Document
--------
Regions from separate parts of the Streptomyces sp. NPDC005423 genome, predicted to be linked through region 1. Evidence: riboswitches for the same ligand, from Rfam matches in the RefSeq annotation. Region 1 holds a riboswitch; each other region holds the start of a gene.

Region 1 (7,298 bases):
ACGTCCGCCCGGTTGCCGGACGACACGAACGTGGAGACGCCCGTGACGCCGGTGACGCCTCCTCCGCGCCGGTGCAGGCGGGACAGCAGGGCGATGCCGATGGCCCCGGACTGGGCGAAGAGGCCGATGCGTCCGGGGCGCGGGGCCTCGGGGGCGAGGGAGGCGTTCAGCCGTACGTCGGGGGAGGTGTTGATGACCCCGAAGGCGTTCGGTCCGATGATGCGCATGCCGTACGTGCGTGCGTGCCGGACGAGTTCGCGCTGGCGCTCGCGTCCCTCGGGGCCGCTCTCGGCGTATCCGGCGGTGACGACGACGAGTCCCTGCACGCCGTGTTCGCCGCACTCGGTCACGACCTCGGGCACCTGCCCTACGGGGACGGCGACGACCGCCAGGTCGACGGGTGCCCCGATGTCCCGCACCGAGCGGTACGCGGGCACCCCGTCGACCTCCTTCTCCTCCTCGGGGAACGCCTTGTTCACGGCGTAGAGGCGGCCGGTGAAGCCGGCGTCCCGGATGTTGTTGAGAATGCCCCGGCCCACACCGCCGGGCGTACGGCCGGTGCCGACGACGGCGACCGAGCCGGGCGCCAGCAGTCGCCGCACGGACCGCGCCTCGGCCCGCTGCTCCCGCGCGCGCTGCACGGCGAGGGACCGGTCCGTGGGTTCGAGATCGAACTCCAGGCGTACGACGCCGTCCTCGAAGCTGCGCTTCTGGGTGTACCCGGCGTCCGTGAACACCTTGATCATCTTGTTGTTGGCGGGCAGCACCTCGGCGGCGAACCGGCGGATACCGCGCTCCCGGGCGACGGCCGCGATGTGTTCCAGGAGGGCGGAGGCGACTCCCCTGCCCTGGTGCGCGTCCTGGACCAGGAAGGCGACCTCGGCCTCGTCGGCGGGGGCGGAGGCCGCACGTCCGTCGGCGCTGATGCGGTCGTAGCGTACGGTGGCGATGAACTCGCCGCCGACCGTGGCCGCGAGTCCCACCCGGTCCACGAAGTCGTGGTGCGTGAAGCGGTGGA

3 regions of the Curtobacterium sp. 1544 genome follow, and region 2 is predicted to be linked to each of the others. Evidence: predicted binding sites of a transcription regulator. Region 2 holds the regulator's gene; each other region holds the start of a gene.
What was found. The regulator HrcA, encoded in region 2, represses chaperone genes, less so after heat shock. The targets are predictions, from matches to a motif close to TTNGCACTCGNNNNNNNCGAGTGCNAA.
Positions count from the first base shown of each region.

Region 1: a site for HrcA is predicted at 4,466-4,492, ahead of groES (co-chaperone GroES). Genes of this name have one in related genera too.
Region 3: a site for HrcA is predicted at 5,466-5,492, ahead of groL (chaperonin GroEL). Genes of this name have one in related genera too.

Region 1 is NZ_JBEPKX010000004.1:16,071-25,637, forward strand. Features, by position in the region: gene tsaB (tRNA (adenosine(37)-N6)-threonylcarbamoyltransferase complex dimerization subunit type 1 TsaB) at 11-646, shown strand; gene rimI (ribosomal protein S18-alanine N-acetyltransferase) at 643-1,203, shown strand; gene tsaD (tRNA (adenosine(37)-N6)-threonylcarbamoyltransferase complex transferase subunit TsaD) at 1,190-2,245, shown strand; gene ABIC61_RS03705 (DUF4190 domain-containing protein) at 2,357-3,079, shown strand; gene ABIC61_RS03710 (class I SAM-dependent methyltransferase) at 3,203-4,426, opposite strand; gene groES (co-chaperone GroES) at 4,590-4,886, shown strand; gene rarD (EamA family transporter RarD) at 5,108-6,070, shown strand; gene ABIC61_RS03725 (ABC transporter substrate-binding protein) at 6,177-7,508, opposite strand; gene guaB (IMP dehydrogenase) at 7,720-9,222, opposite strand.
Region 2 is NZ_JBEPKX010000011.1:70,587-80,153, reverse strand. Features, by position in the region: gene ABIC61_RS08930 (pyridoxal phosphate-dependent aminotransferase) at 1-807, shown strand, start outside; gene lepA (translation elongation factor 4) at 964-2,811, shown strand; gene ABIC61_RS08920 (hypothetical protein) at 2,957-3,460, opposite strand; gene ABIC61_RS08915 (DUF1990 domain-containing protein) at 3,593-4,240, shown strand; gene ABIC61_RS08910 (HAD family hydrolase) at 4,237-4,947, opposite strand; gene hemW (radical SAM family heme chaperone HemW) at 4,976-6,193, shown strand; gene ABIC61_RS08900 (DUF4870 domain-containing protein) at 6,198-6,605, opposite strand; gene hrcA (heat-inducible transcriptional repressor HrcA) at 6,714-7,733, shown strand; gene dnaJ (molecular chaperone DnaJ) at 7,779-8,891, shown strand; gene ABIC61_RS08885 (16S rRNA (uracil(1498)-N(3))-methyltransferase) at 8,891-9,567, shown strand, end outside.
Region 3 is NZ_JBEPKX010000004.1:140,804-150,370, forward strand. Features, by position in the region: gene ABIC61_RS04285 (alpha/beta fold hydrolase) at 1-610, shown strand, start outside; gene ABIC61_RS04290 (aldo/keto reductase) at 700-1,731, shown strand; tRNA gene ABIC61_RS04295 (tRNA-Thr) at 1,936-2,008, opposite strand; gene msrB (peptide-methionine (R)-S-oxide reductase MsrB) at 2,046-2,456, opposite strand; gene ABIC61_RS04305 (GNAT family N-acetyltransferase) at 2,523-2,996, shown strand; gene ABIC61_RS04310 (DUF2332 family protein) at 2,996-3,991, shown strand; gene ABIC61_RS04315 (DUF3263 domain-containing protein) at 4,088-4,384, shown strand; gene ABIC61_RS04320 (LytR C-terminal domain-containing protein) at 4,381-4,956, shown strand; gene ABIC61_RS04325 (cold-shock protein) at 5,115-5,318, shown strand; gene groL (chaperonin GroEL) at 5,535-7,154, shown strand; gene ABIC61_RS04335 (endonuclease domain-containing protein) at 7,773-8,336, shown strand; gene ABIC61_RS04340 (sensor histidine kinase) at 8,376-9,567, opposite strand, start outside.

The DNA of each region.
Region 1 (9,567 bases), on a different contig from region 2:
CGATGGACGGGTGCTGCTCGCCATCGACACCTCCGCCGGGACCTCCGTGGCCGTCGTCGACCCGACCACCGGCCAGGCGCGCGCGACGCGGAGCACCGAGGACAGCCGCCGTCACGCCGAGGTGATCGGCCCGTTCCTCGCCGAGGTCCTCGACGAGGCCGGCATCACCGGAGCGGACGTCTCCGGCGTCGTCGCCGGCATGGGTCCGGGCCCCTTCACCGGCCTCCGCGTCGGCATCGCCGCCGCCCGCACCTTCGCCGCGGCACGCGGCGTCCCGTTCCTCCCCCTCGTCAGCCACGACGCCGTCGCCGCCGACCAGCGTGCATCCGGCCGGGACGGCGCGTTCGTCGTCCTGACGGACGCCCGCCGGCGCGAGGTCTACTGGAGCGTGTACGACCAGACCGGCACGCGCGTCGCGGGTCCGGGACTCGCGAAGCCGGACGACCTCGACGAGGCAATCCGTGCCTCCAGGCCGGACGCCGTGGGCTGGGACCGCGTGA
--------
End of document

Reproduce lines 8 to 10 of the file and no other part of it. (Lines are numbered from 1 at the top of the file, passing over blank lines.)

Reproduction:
Region 3: a site for HrcA is predicted at 5,466-5,492, ahead of groL (chaperonin GroEL). Genes of this name have one in related genera too.

Region 1 is NZ_JBEPKX010000004.1:16,071-25,637, forward strand. Features, by position in the region: gene tsaB (tRNA (adenosine(37)-N6)-threonylcarbamoyltransferase complex dimerization subunit type 1 TsaB) at 11-646, shown strand; gene rimI (ribosomal protein S18-alanine N-acetyltransferase) at 643-1,203, shown strand; gene tsaD (tRNA (adenosine(37)-N6)-threonylcarbamoyltransferase complex transferase subunit TsaD) at 1,190-2,245, shown strand; gene ABIC61_RS03705 (DUF4190 domain-containing protein) at 2,357-3,079, shown strand; gene ABIC61_RS03710 (class I SAM-dependent methyltransferase) at 3,203-4,426, opposite strand; gene groES (co-chaperone GroES) at 4,590-4,886, shown strand; gene rarD (EamA family transporter RarD) at 5,108-6,070, shown strand; gene ABIC61_RS03725 (ABC transporter substrate-binding protein) at 6,177-7,508, opposite strand; gene guaB (IMP dehydrogenase) at 7,720-9,222, opposite strand.
Region 2 is NZ_JBEPKX010000011.1:70,587-80,153, reverse strand. Features, by position in the region: gene ABIC61_RS08930 (pyridoxal phosphate-dependent aminotransferase) at 1-807, shown strand, start outside; gene lepA (translation elongation factor 4) at 964-2,811, shown strand; gene ABIC61_RS08920 (hypothetical protein) at 2,957-3,460, opposite strand; gene ABIC61_RS08915 (DUF1990 domain-containing protein) at 3,593-4,240, shown strand; gene ABIC61_RS08910 (HAD family hydrolase) at 4,237-4,947, opposite strand; gene hemW (radical SAM family heme chaperone HemW) at 4,976-6,193, shown strand; gene ABIC61_RS08900 (DUF4870 domain-containing protein) at 6,198-6,605, opposite strand; gene hrcA (heat-inducible transcriptional repressor HrcA) at 6,714-7,733, shown strand; gene dnaJ (molecular chaperone DnaJ) at 7,779-8,891, shown strand; gene ABIC61_RS08885 (16S rRNA (uracil(1498)-N(3))-methyltransferase) at 8,891-9,567, shown strand, end outside.